To the earth.

Tom Savage?

Camelot, galloping Camelot,
Sir Lancelot rushed to keep up.
Make of it what you will
And Queen Guinevere does

Merry Fortune?

I lobby words around the object
Of a Burmese snow lion
Rich with politics of snowcap
Free of words smoking to be called
A volcano to be melting

To aficionados it will be fun to try to assign lines to the various authors. Nevertheless the poems must work as poems and this they do.

The short poems, under 12 lines, STONE, Pennywhistle, Lemony Snickey, Little Epic, Two Line Poem and Canzonetta, are pared down to the absolute essentials. Of necessity, the words and images performing multiple tasks at the same time. To me the best example is Two Line Poem

The knife carves the warm butter into a rose.
The forest eats its young and smiles.

where the knife is both weapon and kitchen utensil and the forest both fecundity and murderer. Of course these are not poems of one interpretation. Readers will find other readings. What is a drippy rose?

There are poems of 14 lines, VERSO, Tom, A Party in Pages, that look suspiciously like the modern sonnet with a faint iambic pentameter and a sometimes turn, or volta somewhere near where it is meant to be. Sir Thomas Wyatt would not be happy, but then he is dead. Postmodern readers will find much to enjoy.

Either Susan Maurer and/or Bill Kushner wrote the following at the end of the first poem in this collection.

She hoped he would not become poetry
Divorced from the palace of touch
She wanted the salt spray upon him
She wanted to have it for lunch.

That self-imposed test, writing from inside the palace of touch, was clearly passed by the four poets. In this day of the glorification of selfies and web sites full of instant poems, the ultimate corruption of First Thought, Best Thought, it is with pleasure that we read here writers who know the words they use intimately because they live with them as friends and enemies and know their etymologies, where they come from. And poets who can write about love and tenderness and their opposites without slipping into a sloppy lyricism, a sinkhole poets on occasion like to wallow in.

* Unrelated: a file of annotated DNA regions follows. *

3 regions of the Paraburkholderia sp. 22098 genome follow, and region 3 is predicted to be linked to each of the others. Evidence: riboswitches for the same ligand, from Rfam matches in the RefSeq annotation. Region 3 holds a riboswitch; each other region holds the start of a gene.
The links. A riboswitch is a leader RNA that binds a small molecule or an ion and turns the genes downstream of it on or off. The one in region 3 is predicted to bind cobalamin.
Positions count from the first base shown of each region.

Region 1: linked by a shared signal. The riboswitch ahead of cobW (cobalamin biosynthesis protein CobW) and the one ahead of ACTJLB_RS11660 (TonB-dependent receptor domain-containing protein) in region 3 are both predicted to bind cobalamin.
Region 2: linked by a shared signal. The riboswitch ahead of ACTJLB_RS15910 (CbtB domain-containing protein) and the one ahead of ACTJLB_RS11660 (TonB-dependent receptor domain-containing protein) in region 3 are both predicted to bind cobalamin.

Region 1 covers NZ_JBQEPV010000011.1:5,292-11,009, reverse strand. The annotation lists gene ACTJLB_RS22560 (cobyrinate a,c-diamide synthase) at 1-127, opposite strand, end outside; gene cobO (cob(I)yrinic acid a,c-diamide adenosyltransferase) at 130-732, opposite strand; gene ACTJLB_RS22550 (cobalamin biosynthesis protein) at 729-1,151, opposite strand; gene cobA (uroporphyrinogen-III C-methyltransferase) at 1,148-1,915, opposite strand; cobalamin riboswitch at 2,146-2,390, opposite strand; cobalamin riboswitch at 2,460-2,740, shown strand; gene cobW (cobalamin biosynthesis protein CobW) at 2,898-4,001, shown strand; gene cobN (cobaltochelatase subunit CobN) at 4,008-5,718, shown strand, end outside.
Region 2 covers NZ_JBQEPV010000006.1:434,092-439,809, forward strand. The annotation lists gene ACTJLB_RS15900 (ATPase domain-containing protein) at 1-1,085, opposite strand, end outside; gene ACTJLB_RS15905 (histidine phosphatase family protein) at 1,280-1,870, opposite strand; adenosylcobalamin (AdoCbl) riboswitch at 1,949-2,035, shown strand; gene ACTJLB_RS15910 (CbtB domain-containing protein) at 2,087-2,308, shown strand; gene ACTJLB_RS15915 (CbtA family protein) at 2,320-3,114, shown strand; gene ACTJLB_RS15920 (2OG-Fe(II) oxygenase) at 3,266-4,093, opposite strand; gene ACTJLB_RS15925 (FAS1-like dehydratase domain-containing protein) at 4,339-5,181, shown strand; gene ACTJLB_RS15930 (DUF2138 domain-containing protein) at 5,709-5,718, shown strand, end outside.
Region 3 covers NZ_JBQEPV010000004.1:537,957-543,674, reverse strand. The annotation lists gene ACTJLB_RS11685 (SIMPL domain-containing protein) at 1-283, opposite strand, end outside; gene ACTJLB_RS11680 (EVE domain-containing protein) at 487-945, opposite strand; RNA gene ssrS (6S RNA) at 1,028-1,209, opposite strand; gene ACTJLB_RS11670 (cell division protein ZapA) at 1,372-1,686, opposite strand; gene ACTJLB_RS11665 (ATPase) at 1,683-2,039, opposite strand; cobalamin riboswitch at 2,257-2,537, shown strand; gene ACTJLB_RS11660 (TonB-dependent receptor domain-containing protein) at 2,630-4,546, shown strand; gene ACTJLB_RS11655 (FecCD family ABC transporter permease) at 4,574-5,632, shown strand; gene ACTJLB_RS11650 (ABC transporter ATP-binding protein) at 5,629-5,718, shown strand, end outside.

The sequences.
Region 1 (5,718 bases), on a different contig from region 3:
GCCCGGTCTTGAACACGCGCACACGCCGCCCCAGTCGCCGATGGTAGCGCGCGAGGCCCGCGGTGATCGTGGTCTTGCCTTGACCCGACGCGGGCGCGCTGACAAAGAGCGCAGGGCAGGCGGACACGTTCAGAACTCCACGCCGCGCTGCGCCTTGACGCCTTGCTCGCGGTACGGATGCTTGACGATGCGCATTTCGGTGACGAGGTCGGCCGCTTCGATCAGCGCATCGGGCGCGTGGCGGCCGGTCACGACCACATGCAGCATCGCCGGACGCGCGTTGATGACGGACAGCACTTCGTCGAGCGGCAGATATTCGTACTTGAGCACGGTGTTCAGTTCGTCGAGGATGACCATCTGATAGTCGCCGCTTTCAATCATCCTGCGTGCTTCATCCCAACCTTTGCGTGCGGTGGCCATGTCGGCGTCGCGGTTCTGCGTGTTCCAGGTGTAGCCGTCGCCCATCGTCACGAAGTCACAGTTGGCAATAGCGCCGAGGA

An End to the Blackmail

In a landmark speech, Greek Prime Minister Alexis Tsipras announces that a referendum will be held on the Troika bailout deal.


For six months now the Greek government has been waging a battle in conditions of unprecedentedeconomic suffocation to implement the mandate you gave us on January 25.

The mandate we were negotiating with our partners was to end the austerity and to allow prosperity and social justice to return to our country.

It was a mandate for a sustainable agreement that would respect both democracy and common European rules and lead to the final exit from the crisis.

Throughout this period of negotiations, we were asked to implement the agreements concluded by the previous governments with the Memoranda, although they were categorically condemned by the Greek people in the recent elections.

However, not for a moment did we think of surrendering, that is to betray your trust.

After five months of hard bargaining, our partners, unfortunately, issued at the Eurogroup the day before yesterday an ultimatum to Greek democracy and to the Greek people. An ultimatum that is contrary to the founding principles and values of Europe, the values of our common European project.

They asked the Greek government to accept a proposal that accumulates a new unsustainable burden on the Greek people and undermines the recovery of the Greek economy and society, a proposal that not only perpetuates the state of uncertainty but accentuates social inequalities even more.